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Top 10 Reasons to Choose an Emergency Room Over Urgent Care

April 2016

Have you ever been injured or just not felt right and wondered if you should wait to call your doctor or make a trip to the emergency room? We’ve all been there and probably second-guessed the right thing to do.  “The decision to choose between an office visit, urgent care or the emergency room (ER) can be tricky,” says Rick Tao, MD, MS, Washington University medical director of the Barnes-Jewish West County Hospital emergency department.

Office visits are best for non-urgent, non-life-threatening issues, but getting an appointment may be difficult if your doctor’s office is busy. The next option could be urgent care clinics, for when you need to be seen quickly, but do not have a true emergency, Dr. Tao says. 

“The next option, the emergency room, provides medical care at any time, day or night. They are equipped and staffed for even the more complex or critical needs, including life- and limb-threatening situations accidents,” Dr. Tao says. The emergency department at Barnes-Jewish West County Hospital is easy to find at Olive and Mason in west St. Louis County and has short wait times.

If your condition is serious enough for a visit to the emergency room, it is probably best to not drive yourself, Dr. Tao adds. An ambulance is a good idea if you have difficulty getting into or out of your car, you are too sick to drive, or if your condition could worsen en route to the hospital. 

Top 10 Reasons to Choose the Emergency Room Over Urgent Care:

Dr. Tao recommends calling 911 or heading to an emergency room if you are experiencing any of these symptoms.

  1. Respiratory problems: If you have difficulty breathing or are experiencing severe asthma or wheezing.
  2. Severe chest pain: If you are feeling persistent chest pain, especially if it radiates to your arm or jaw or is accompanied by sweating, vomiting or difficulty breathing.
  3. Severe abdomen pain: If you have severe pain in the abdomen, especially with blood in stool or vomit.
  4. Severe back pain: If you have severe back pain with numbness or tingling, weakness or loss of your ability to control urine or stool.
  5. Symptoms of a stroke: If you experience any of the following stroke symptoms: sudden clumsiness; loss of balance or fainting; difficulty speaking or trouble understanding speech; sudden vision changes, including blurred or double vision and full or partial vision loss; altered mental status or confusion, including suicidal thoughts; and sudden weakness or paralysis, especially on one side of the face or body.
  6. Severe headache: When you have a sudden, severe headache; the worst headache of your life; or a headache with high fever and neck stiffness and/or pain.
  7. High fever: If you have a high fever or fevers with a rash and/or if you have a newborn baby with a fever. A baby less than 3 months old with a temperature of 100.4 degrees or higher needs to be seen right away.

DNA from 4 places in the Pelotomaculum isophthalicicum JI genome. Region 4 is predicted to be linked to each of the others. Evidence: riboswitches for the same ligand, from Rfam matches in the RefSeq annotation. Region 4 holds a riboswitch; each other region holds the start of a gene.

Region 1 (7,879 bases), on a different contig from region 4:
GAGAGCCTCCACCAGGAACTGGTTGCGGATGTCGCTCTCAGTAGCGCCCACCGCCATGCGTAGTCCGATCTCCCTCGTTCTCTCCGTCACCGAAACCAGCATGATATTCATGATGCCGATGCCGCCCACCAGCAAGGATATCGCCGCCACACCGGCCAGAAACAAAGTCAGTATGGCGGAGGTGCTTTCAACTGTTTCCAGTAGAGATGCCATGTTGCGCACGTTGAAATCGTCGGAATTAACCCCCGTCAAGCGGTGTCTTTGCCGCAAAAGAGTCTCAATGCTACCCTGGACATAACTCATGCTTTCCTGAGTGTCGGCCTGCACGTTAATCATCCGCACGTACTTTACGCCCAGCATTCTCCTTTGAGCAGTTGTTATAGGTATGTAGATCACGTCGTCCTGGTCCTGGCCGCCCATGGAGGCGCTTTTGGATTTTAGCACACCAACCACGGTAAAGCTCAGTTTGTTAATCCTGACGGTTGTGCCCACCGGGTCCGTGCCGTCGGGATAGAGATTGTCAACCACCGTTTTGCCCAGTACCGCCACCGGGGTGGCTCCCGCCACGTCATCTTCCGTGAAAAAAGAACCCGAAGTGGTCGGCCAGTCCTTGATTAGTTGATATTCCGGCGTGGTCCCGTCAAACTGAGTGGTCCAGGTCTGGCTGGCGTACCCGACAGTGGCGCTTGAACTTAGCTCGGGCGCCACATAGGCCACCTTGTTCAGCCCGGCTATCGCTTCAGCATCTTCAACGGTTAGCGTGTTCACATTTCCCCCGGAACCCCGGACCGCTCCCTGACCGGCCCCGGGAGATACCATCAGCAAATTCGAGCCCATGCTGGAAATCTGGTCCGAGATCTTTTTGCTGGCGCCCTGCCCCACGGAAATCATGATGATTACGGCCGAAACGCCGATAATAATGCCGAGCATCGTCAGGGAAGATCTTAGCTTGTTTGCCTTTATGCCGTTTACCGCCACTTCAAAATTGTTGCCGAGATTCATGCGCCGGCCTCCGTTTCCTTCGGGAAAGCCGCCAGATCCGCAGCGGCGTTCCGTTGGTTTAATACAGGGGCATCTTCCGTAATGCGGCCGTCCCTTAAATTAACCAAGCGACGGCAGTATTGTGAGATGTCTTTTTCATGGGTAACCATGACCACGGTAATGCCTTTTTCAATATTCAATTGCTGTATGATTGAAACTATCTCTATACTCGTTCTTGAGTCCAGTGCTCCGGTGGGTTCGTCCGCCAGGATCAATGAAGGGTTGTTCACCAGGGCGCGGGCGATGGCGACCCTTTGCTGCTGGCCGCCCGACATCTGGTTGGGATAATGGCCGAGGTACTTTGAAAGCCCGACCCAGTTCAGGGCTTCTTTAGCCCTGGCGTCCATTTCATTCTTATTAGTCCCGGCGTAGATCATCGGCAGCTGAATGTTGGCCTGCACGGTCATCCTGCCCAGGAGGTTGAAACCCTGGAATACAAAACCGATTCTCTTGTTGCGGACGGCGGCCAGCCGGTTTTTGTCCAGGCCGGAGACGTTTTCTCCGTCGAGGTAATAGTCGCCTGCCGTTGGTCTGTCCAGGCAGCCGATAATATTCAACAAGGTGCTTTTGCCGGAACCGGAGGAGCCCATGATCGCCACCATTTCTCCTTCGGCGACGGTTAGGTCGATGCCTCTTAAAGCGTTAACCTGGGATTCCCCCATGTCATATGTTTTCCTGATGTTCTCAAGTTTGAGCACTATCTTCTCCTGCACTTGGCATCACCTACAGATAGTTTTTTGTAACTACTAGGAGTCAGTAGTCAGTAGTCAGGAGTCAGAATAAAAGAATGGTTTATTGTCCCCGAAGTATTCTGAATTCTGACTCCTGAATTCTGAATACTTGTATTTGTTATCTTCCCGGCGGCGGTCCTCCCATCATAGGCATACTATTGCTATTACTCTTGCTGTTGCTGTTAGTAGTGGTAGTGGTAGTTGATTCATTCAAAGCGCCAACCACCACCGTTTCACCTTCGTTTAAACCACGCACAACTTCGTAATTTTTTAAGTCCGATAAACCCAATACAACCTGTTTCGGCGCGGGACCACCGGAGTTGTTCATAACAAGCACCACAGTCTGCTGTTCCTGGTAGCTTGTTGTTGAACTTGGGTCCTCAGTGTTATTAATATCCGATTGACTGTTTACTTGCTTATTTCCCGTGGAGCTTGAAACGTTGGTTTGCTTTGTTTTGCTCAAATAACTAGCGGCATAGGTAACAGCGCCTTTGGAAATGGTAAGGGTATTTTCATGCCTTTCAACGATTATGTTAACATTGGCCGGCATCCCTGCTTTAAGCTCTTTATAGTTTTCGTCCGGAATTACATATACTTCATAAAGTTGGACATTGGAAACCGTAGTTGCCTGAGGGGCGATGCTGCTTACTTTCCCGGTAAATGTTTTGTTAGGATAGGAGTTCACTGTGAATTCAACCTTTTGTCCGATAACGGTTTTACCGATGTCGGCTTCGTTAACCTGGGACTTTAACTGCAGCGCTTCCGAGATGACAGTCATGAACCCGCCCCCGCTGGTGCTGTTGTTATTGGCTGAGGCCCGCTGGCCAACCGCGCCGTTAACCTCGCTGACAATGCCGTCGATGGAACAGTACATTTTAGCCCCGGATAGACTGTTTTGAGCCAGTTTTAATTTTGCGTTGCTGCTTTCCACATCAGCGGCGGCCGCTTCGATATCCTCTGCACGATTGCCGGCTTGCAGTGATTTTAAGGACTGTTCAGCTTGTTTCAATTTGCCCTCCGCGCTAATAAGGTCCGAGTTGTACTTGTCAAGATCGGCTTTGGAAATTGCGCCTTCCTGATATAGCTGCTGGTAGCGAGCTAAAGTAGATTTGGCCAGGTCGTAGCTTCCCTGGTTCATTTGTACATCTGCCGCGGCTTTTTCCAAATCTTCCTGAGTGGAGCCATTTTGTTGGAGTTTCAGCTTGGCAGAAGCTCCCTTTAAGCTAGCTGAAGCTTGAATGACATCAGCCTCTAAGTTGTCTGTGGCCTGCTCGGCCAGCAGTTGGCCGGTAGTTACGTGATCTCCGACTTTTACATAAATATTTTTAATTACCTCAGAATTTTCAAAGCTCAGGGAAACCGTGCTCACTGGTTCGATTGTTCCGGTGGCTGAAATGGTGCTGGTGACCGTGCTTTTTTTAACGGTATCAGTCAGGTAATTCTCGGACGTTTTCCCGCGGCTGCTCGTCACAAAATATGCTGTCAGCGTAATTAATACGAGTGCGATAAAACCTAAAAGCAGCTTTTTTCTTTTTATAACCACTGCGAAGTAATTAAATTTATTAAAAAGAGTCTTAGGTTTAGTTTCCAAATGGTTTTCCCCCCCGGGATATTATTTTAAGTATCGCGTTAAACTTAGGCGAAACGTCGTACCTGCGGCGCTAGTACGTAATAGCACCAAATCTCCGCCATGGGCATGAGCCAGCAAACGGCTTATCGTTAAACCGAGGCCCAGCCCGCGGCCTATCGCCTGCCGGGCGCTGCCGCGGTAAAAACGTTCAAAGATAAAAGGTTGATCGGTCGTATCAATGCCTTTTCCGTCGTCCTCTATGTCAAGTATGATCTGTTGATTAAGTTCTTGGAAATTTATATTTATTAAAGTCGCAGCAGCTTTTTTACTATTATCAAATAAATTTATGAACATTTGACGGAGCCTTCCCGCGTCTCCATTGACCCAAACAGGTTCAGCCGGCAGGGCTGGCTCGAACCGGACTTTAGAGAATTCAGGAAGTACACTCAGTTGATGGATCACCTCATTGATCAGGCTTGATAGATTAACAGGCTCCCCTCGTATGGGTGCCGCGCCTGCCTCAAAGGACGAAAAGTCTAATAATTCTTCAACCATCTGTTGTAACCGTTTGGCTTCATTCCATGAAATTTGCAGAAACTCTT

8. Fall with injury: If you have orthopedic complaints, such as falls that cause injury or occur while taking blood thinning medications; broken bones or dislocated joints; head or eye injuries; deep cuts that require stitches—especially on the face—or a large open wound that won’t stop bleeding.
  9. Pregnancy complications: If you have vaginal bleeding or severe abdominal pain during pregnancy.
  10. Seizure symptoms: If you are experiencing seizure activity without a previous diagnosis of epilepsy, loss of consciousness or fainting.

Be Prepared Before An Emergency Occurs

Dr. Tao recommends several important things to know before an emergency occurs.

  • Research medical services: Know what services for adults and pediatrics are provided at hospitals close to your home.
  • Caring for trauma patients: Trauma care in hospitals varies from Level I (highest level) to Level V (minimal capabilities, but can prepare patients for transfer to a higher level hospital for care). The emergency department at Barnes-Jewish Hospital in the Central West End is a Level I.  Barnes-Jewish Hospital is a resource within our region that can provide specialized care for the most complex trauma cases.
  • Understand insurance coverage: As part of the Emergency Medical Treatment & Labor Act (EMTALA) hospitals must provide emergency services regardless of the patient’s ability to pay, but if you are admitted and your insurance is not covered in network the patient may be transferred to another facility.
  • Talk to your doctor: It is helpful to know what hospital emergency room your doctor and/or specialists have privileges. 

What You Should Bring If You Are Coming To The Emergency Room

  • All of your medications or a complete list
  • A list of your doctor’s names and phone numbers
  • Insurance cards
  • Driver’s license or some type of photo identification
  • Cell phone and charger
  • Glasses or hearing aids
  • Pen and paper to take notes
  • Something to read
  • If you are traveling or have an extensive medical history, keeping a binder that includes your pertinent health records is crucial. 

World-class Washington University emergency medicine physicians like Dr. Tao are available in the Barnes-Jewish West County Hospital emergency department around the clock to provide expert care. For more information, visit BarnesJewishWestCounty.org/emergency


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